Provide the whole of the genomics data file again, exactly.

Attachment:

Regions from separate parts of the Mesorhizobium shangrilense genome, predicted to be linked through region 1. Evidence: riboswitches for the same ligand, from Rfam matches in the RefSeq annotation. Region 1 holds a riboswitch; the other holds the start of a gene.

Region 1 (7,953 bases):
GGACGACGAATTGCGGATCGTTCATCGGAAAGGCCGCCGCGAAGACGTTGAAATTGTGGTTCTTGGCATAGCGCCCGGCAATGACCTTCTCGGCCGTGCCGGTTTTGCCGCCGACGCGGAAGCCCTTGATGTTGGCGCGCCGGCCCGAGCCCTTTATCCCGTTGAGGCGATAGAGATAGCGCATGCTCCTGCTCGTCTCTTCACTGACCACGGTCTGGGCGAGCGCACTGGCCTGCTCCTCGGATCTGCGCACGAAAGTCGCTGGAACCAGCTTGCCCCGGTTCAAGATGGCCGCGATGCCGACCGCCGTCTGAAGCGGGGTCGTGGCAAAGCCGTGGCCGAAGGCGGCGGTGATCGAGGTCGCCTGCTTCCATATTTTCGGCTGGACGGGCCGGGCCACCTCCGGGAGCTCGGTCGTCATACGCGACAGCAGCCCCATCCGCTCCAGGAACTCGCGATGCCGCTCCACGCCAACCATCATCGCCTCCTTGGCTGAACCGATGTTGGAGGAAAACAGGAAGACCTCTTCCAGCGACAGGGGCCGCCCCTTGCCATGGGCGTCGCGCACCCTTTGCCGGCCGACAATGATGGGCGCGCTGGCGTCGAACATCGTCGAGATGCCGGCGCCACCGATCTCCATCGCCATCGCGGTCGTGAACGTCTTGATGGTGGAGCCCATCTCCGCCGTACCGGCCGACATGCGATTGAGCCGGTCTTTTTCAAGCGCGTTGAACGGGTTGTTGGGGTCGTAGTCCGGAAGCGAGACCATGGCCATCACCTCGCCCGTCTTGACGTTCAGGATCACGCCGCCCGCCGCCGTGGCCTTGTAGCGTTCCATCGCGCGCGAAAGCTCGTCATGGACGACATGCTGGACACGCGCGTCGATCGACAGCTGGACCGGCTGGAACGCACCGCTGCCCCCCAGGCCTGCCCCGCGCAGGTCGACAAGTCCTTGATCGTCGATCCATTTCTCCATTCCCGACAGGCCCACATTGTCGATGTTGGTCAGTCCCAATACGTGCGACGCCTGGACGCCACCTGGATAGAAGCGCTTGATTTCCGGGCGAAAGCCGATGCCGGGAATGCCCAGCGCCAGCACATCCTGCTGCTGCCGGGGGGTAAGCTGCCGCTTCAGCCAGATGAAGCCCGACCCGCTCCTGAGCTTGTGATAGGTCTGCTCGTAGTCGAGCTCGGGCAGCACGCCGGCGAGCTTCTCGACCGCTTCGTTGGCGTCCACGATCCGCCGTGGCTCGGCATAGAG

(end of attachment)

Regions from separate parts of the Mesorhizobium shangrilense genome, predicted to be linked through region 1. Evidence: riboswitches for the same ligand, from Rfam matches in the RefSeq annotation. Region 1 holds a riboswitch; the other holds the start of a gene.

Region 1 (7,953 bases):
GGACGACGAATTGCGGATCGTTCATCGGAAAGGCCGCCGCGAAGACGTTGAAATTGTGGTTCTTGGCATAGCGCCCGGCAATGACCTTCTCGGCCGTGCCGGTTTTGCCGCCGACGCGGAAGCCCTTGATGTTGGCGCGCCGGCCCGAGCCCTTTATCCCGTTGAGGCGATAGAGATAGCGCATGCTCCTGCTCGTCTCTTCACTGACCACGGTCTGGGCGAGCGCACTGGCCTGCTCCTCGGATCTGCGCACGAAAGTCGCTGGAACCAGCTTGCCCCGGTTCAAGATGGCCGCGATGCCGACCGCCGTCTGAAGCGGGGTCGTGGCAAAGCCGTGGCCGAAGGCGGCGGTGATCGAGGTCGCCTGCTTCCATATTTTCGGCTGGACGGGCCGGGCCACCTCCGGGAGCTCGGTCGTCATACGCGACAGCAGCCCCATCCGCTCCAGGAACTCGCGATGCCGCTCCACGCCAACCATCATCGCCTCCTTGGCTGAACCGATGTTGGAGGAAAACAGGAAGACCTCTTCCAGCGACAGGGGCCGCCCCTTGCCATGGGCGTCGCGCACCCTTTGCCGGCCGACAATGATGGGCGCGCTGGCGTCGAACATCGTCGAGATGCCGGCGCCACCGATCTCCATCGCCATCGCGGTCGTGAACGTCTTGATGGTGGAGCCCATCTCCGCCGTACCGGCCGACATGCGATTGAGCCGGTCTTTTTCAAGCGCGTTGAACGGGTTGTTGGGGTCGTAGTCCGGAAGCGAGACCATGGCCATCACCTCGCCCGTCTTGACGTTCAGGATCACGCCGCCCGCCGCCGTGGCCTTGTAGCGTTCCATCGCGCGCGAAAGCTCGTCATGGACGACATGCTGGACACGCGCGTCGATCGACAGCTGGACCGGCTGGAACGCACCGCTGCCCCCCAGGCCTGCCCCGCGCAGGTCGACAAGTCCTTGATCGTCGATCCATTTCTCCATTCCCGACAGGCCCACATTGTCGATGTTGGTCAGTCCCAATACGTGCGACGCCTGGACGCCACCTGGATAGAAGCGCTTGATTTCCGGGCGAAAGCCGATGCCGGGAATGCCCAGCGCCAGCACATCCTGCTGCTGCCGGGGGGTAAGCTGCCGCTTCAGCCAGATGAAGCCCGACCCGCTCCTGAGCTTGTGATAGGTCTGCTCGTAGTCGAGCTCGGGCAGCACGCCGGCGAGCTTCTCGACCGCTTCGTTGGCGTCCACGATCCGCCGTGGCTCGGCATAGAG